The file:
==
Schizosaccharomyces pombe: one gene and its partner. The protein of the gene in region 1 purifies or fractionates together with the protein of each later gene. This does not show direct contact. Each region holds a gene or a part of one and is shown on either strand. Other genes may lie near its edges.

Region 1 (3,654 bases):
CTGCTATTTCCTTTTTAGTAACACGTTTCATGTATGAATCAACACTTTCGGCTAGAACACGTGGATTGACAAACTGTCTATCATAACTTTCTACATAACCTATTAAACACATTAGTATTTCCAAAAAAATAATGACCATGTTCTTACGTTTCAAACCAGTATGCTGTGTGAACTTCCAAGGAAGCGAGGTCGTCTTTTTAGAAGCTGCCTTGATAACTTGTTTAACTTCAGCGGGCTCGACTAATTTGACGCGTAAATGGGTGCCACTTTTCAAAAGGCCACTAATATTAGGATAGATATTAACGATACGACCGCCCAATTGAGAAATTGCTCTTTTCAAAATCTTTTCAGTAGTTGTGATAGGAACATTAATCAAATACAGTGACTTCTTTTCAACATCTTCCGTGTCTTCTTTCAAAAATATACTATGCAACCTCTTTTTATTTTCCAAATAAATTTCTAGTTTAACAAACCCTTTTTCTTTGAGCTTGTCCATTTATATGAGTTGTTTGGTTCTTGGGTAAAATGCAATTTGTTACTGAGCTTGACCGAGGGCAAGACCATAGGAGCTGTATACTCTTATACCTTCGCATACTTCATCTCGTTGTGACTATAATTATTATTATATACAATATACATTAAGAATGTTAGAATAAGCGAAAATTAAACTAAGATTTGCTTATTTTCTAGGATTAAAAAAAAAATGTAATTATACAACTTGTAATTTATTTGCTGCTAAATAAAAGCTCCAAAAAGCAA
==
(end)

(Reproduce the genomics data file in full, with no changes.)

Schizosaccharomyces pombe: one gene and its partner. The protein of the gene in region 1 purifies or fractionates together with the protein of each later gene. This does not show direct contact. Each region holds a gene or a part of one and is shown on either strand. Other genes may lie near its edges.

Region 1 (3,654 bases):
CTGCTATTTCCTTTTTAGTAACACGTTTCATGTATGAATCAACACTTTCGGCTAGAACACGTGGATTGACAAACTGTCTATCATAACTTTCTACATAACCTATTAAACACATTAGTATTTCCAAAAAAATAATGACCATGTTCTTACGTTTCAAACCAGTATGCTGTGTGAACTTCCAAGGAAGCGAGGTCGTCTTTTTAGAAGCTGCCTTGATAACTTGTTTAACTTCAGCGGGCTCGACTAATTTGACGCGTAAATGGGTGCCACTTTTCAAAAGGCCACTAATATTAGGATAGATATTAACGATACGACCGCCCAATTGAGAAATTGCTCTTTTCAAAATCTTTTCAGTAGTTGTGATAGGAACATTAATCAAATACAGTGACTTCTTTTCAACATCTTCCGTGTCTTCTTTCAAAAATATACTATGCAACCTCTTTTTATTTTCCAAATAAATTTCTAGTTTAACAAACCCTTTTTCTTTGAGCTTGTCCATTTATATGAGTTGTTTGGTTCTTGGGTAAAATGCAATTTGTTACTGAGCTTGACCGAGGGCAAGACCATAGGAGCTGTATACTCTTATACCTTCGCATACTTCATCTCGTTGTGACTATAATTATTATTATATACAATATACATTAAGAATGTTAGAATAAGCGAAAATTAAACTAAGATTTGCTTATTTTCTAGGATTAAAAAAAAAATGTAATTATACAACTTGTAATTTATTTGCTGCTAAATAAAAGCTCCAAAAAGCAA